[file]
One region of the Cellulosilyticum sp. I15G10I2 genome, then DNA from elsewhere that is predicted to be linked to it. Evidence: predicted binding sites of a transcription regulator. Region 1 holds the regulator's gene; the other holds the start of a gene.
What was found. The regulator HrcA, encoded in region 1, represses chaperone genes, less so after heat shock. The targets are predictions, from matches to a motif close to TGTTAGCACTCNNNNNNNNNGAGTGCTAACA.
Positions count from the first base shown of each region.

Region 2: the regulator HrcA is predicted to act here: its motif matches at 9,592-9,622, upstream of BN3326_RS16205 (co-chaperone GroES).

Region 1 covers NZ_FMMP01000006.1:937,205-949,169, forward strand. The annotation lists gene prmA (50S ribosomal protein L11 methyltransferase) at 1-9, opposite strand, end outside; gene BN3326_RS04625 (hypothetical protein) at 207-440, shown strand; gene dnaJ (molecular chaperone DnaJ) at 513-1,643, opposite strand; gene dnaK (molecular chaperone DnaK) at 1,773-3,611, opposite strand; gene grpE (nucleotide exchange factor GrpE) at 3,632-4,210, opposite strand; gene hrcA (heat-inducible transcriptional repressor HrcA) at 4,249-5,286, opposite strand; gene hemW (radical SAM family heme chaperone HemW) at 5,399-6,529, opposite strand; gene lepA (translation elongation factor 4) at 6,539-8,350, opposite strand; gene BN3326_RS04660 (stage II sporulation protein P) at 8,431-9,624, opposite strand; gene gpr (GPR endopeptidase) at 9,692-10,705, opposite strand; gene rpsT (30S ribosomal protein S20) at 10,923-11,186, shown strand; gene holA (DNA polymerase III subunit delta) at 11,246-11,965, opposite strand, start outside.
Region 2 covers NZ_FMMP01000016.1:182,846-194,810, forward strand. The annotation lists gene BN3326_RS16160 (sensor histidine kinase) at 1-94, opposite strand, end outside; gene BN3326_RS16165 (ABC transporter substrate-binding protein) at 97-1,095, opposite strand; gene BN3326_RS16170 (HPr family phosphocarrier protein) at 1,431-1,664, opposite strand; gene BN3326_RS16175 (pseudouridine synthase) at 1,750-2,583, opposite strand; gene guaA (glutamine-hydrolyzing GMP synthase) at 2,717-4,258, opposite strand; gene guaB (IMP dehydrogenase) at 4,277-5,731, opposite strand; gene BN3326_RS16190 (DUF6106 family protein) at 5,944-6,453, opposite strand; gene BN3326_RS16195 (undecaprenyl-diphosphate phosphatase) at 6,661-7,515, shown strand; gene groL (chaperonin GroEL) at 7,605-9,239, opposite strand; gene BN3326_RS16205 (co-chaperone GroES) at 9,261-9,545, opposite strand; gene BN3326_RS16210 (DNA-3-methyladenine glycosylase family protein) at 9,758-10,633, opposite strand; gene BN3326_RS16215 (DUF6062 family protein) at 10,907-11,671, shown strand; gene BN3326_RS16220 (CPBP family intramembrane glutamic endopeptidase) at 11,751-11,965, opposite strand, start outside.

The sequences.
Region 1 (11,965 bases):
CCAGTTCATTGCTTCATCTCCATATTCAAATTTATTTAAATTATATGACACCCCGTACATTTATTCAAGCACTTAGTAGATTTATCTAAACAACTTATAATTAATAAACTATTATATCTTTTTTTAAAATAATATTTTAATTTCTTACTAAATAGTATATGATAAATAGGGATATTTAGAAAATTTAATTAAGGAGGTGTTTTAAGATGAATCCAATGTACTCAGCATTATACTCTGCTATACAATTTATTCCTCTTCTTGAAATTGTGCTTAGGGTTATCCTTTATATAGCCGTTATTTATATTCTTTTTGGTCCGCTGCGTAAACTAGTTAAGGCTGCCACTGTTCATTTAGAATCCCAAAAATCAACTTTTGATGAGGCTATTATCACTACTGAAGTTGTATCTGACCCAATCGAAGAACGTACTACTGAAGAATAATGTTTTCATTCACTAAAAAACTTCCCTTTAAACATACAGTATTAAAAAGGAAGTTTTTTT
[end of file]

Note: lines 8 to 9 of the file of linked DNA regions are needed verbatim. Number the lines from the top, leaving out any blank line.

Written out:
Region 1 (11,965 bases):
CCAGTTCATTGCTTCATCTCCATATTCAAATTTATTTAAATTATATGACACCCCGTACATTTATTCAAGCACTTAGTAGATTTATCTAAACAACTTATAATTAATAAACTATTATATCTTTTTTTAAAATAATATTTTAATTTCTTACTAAATAGTATATGATAAATAGGGATATTTAGAAAATTTAATTAAGGAGGTGTTTTAAGATGAATCCAATGTACTCAGCATTATACTCTGCTATACAATTTATTCCTCTTCTTGAAATTGTGCTTAGGGTTATCCTTTATATAGCCGTTATTTATATTCTTTTTGGTCCGCTGCGTAAACTAGTTAAGGCTGCCACTGTTCATTTAGAATCCCAAAAATCAACTTTTGATGAGGCTATTATCACTACTGAAGTTGTATCTGACCCAATCGAAGAACGTACTACTGAAGAATAATGTTTTCATTCACTAAAAAACTTCCCTTTAAACATACAGTATTAAAAAGGAAGTTTTTTT